In this month’s editorial of the UK Museums Journal, Simon Stephens writes about museums ‘Exploring the rich stories of migration’. It is the first official nod to a major issue of current public debate in the UK that I have read from a leading museums organisation. For this, I appreciate the editorial and I give respect to Simon for having put onto the official radar what so far no one has responded to. Thank you for that.
However, the editorial’s examples are also an illustration of some things that I’ve been mulling over in recent months, particularly the question of why I feel that museums may already be irrelevant with regard to many current, and very pressing issues of our modern societies.
The editorial states that ‘[museums] are often brilliant at exploring untold stories, including the experiences of immigrants to the UK’.
The first example is Norfolk 2000, which used the Norfolk Museum Service’s archaeological collection and commissioned contemporary artists to respond to ‘historical immigration’, with an upcoming exhibition in May. I don’t know if the artists themselves are immigrants (I hope so) or what their final pieces are about . However, in my opinion as an immigrant to the UK, the project’s focus on historical immigration, and workshops on the Romans and Anglo-Saxons, plays it far too safe to have any relevance to my experience, or any meaning in introducing the argument of the benefits of immigration into the current debate .
The editorial also refers to the impending opening of the Huguenot Museum in Rochester, telling the story of Huguenot refugees to Britain in three themes of Persecution, Refugees, and British Huguenots today . The editorial notes, ‘Interestingly, the MP for Rochester and Strood is Ukip’s Mark Reckless.’ Now that, right there, is the point that actually interests me too. How will the Huguenot Museum respond if Reckless is re-elected in May? Will they make it clear that their MP would make it as difficult as possible for another French person to enter the UK? How will they ensure their museum doesn’t become a bitter irony, and a place that would seem frankly ridiculous and irrelevant given this context?
And then the editorial mentions the Migration Museum. Poignantly, this ‘museum’ doesn’t actually exist physically (yet). It’s a project whose activities to date may have been limited, but they are actually relevant to my experience as an immigrant to the UK today. The ‘100 images of migration’ exhibition was crowd-sourced, and thus included responses from many immigrants to the UK themselves. It gave a wider perspective of experiences, from the mundane to the expected to the unusual. And Michael Rosen’s recent first annual public lecture provided a frank and critical analysis of the negative tone used in current UK public debate on immigration. This is the stuff we need if we’re serious about making a relevant contribution to exploring the rich stories of migration.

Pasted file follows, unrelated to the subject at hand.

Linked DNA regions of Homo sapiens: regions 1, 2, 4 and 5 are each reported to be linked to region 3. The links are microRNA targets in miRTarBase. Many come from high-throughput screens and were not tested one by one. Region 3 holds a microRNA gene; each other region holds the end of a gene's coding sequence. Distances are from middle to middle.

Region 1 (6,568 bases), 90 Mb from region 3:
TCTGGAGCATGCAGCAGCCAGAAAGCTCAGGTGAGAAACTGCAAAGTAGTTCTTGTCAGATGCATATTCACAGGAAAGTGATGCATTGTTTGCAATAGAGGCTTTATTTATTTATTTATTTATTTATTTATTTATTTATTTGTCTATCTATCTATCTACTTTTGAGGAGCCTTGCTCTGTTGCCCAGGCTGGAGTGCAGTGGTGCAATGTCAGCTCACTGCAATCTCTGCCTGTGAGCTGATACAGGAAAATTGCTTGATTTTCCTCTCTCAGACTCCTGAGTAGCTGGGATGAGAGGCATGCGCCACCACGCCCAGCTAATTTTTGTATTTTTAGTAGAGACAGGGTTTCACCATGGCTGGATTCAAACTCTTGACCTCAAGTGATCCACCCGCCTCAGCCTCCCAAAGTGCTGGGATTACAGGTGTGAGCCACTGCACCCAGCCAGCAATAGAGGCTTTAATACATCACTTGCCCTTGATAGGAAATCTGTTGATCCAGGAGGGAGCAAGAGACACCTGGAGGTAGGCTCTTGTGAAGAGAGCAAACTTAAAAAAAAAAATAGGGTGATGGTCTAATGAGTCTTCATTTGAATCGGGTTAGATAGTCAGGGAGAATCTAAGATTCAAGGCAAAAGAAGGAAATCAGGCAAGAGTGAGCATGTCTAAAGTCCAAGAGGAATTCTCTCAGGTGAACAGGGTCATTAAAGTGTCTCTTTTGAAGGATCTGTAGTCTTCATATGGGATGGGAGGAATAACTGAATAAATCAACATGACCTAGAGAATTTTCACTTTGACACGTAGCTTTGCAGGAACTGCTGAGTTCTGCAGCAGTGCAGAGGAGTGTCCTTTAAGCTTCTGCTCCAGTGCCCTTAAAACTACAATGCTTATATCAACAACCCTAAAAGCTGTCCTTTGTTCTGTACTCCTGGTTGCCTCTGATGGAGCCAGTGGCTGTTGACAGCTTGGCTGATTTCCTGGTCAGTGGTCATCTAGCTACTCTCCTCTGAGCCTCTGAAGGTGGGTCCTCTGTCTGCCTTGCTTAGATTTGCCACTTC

So what the editorial and its examples crystallized for me is the following: looking into the past with the intention of exploring a contemporary issue really doesn’t work. You can maybe use the past as context, or as an example, but nothing will replace engaging with what is happening right now. And without making that connection directly, and without responding explicitly to the contemporary experiences of people today, you are leaving a void that someone else will fill for you. With regards to immigration to the UK today, that void is the fact that too few voices are speaking out against the anti-immigration rhetoric of the major parties and the media. Museums’ silence just adds to that. It’s not objective. It’s not impartial. It does actually take a stance. It says, ‘We’re okay with that.’
 Their contributions to the blog don’t really say, but they also don’t make the connection to immigration very obvious.
 This, apparently, was at least originally the intention. Emma Reeve, the project manager, was quoted here as saying: “Immigration can be a contentious issue for some; this project will hopefully show many how beneficial it has been for Norfolk, and continues to be.”
 Again, these themes do not suggest immediate relevance to modern-day immigration.